Chapter 26. Nondestructive Evaluation of Machining Damage in Silicon-Nitride Ceramic Valves

  1. Rajan Tandon,
  2. Andrew Wereszczak and
  3. Edgar Lara-Curzio
  1. J. G. Sun1,
  2. J. M. Zhang1 and
  3. J. S. Trethewey2

Published Online: 27 MAR 2008

DOI: 10.1002/9780470291313.ch26

Mechanical Properties and Performance of Engineering Ceramics II: Ceramic Engineering and Science Proceedings, Volume 27, Issue 2

Mechanical Properties and Performance of Engineering Ceramics II: Ceramic Engineering and Science Proceedings, Volume 27, Issue 2

How to Cite

Sun, J. G., Zhang, J. M. and Trethewey, J. S. (2006) Nondestructive Evaluation of Machining Damage in Silicon-Nitride Ceramic Valves, in Mechanical Properties and Performance of Engineering Ceramics II: Ceramic Engineering and Science Proceedings, Volume 27, Issue 2 (eds R. Tandon, A. Wereszczak and E. Lara-Curzio), John Wiley & Sons, Inc., Hoboken, NJ, USA. doi: 10.1002/9780470291313.ch26

Author Information

  1. 1

    Argonne National Laboratory Argonne, IL 60439

  2. 2

    Caterpillar Inc. Peoria, IL 61656

Publication History

  1. Published Online: 27 MAR 2008
  2. Published Print: 1 JAN 2006

ISBN Information

Print ISBN: 9780470080528

Online ISBN: 9780470291313

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Keywords:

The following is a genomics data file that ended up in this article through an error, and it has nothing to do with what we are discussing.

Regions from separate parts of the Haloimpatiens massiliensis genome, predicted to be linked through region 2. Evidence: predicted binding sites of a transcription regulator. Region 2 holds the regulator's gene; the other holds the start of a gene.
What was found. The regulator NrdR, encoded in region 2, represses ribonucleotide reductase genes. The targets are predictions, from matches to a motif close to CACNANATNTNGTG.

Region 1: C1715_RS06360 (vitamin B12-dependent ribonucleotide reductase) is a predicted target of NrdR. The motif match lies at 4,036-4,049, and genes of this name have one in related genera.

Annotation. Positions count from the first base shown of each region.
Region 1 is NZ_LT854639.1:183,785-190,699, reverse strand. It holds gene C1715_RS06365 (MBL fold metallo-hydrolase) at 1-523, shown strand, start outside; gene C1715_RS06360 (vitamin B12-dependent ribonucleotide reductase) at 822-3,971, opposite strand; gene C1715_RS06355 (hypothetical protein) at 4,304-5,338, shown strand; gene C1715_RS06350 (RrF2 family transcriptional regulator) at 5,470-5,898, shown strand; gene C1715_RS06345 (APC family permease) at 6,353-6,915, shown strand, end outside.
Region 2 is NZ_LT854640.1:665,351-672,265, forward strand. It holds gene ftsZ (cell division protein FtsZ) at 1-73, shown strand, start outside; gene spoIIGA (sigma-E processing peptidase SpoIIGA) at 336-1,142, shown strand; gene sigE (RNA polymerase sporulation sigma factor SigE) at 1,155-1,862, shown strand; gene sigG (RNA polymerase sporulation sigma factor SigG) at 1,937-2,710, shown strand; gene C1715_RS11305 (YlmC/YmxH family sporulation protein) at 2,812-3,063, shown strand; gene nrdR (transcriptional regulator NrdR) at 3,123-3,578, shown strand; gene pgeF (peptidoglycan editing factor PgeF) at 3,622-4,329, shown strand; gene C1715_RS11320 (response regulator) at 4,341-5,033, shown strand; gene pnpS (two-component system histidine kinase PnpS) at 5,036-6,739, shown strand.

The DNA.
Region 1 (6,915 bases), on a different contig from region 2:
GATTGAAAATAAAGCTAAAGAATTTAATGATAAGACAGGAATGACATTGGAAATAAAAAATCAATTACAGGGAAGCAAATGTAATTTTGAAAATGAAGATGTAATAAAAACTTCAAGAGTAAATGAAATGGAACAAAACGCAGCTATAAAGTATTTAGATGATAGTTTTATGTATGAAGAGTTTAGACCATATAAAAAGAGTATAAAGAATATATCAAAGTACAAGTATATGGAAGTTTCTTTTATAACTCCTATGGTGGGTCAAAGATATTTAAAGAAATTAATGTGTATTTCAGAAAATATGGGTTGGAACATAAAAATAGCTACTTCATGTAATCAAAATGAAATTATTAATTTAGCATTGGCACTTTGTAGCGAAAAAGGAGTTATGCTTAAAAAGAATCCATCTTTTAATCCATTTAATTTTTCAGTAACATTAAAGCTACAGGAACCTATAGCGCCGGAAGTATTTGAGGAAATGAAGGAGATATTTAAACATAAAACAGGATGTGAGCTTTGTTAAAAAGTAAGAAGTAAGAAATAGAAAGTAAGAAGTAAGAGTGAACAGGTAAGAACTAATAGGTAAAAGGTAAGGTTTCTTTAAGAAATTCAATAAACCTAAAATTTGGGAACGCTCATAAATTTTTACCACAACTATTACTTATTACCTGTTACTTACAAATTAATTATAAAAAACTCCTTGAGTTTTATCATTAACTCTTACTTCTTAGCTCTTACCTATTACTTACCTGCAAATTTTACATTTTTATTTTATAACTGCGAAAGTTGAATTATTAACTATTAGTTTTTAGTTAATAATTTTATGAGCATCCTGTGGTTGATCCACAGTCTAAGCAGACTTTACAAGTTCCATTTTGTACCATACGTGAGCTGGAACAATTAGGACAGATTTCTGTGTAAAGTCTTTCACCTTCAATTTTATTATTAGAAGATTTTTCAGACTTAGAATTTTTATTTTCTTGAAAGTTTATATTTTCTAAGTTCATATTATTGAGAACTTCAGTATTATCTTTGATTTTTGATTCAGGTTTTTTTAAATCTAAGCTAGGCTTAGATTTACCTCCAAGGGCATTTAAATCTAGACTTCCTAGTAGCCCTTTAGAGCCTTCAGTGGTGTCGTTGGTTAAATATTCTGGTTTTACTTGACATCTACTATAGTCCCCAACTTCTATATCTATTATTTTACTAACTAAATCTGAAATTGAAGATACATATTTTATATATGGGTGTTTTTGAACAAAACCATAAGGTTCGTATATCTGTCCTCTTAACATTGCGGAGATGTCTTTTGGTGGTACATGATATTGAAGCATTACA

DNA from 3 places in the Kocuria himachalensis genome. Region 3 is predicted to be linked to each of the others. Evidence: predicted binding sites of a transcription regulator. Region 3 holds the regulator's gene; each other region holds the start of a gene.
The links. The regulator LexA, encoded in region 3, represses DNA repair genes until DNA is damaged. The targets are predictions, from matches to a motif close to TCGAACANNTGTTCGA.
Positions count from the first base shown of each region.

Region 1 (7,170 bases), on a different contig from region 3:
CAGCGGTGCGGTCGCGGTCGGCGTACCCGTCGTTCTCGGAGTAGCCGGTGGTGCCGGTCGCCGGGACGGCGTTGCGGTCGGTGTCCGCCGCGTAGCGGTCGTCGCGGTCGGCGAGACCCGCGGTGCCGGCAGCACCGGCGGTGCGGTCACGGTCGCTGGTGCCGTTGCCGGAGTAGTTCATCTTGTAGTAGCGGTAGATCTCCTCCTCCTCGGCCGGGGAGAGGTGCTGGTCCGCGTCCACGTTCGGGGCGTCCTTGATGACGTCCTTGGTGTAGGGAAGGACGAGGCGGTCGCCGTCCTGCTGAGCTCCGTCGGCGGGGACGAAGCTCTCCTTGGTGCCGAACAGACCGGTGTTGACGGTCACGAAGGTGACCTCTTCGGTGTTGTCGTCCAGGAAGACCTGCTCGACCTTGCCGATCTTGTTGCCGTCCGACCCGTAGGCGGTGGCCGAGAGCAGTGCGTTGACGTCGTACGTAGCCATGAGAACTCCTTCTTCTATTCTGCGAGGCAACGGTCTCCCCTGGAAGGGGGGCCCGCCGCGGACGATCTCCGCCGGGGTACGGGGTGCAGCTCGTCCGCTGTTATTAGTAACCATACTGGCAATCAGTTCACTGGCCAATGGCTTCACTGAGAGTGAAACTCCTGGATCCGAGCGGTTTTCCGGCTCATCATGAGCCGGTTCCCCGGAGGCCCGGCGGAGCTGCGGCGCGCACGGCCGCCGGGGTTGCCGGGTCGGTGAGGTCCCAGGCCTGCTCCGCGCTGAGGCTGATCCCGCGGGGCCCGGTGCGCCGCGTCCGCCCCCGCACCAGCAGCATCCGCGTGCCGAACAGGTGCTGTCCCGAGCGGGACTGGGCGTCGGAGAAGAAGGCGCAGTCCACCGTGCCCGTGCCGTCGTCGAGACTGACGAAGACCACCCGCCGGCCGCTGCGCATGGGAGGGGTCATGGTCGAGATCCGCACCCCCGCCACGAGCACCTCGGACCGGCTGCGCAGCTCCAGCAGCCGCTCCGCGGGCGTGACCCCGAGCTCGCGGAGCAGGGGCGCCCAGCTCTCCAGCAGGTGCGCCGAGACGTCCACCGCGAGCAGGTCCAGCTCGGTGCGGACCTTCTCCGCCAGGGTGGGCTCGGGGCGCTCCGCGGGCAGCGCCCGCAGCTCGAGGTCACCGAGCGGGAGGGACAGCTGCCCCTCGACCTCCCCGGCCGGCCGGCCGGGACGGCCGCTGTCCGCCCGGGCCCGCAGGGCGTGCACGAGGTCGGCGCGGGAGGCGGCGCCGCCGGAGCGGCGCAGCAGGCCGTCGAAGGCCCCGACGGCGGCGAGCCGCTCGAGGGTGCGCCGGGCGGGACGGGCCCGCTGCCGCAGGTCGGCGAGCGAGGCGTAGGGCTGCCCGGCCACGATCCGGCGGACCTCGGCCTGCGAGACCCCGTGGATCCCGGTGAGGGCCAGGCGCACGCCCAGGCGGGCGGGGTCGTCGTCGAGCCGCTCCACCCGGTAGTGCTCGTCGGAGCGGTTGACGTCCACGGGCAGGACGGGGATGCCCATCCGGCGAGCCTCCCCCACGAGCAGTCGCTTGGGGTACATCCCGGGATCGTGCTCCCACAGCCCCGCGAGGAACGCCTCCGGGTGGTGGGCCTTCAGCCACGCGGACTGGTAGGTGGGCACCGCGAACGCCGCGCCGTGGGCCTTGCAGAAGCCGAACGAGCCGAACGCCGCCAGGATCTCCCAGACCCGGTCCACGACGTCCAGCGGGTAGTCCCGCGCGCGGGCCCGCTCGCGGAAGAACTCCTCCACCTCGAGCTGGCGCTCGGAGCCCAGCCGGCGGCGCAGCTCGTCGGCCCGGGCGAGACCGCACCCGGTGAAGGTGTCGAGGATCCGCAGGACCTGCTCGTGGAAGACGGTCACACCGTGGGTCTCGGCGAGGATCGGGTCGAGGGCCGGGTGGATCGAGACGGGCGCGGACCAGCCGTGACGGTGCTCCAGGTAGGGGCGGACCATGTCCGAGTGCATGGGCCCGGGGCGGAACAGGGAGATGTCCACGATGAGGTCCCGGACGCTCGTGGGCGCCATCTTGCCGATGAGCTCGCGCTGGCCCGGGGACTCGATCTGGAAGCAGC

• nondestructive evaluation (NDE);
  • acquisition;
  • backscatter;
  • circumference;
  • circumferential

Summary

In this study, we investigated machining–induced damage in silicon–nitride ceramic valves intended for use in diesel and natural–gas engines. A high–speed automated laser–scattering system was developed for the nondestructive evaluation (NDE) of several SN235P valves that were subjected to a coarse and a finish machining process. The valves were then tested in a bench rig. The NDE system scans the entire valve surface and generates a two–dimensional scattering image that is used to identify the location, size, and relative severity of subsurface damage from the machining process and from the rig tests. Machining damage in coarse–machined valves was significant. In particular, severe damage at the edge of the keeper groove caused premature failure of a valve under the rig test. After finish machining, it was found that most of the initial damage in the valves was removed. The data were analyzed and compared with surface photomicrographs.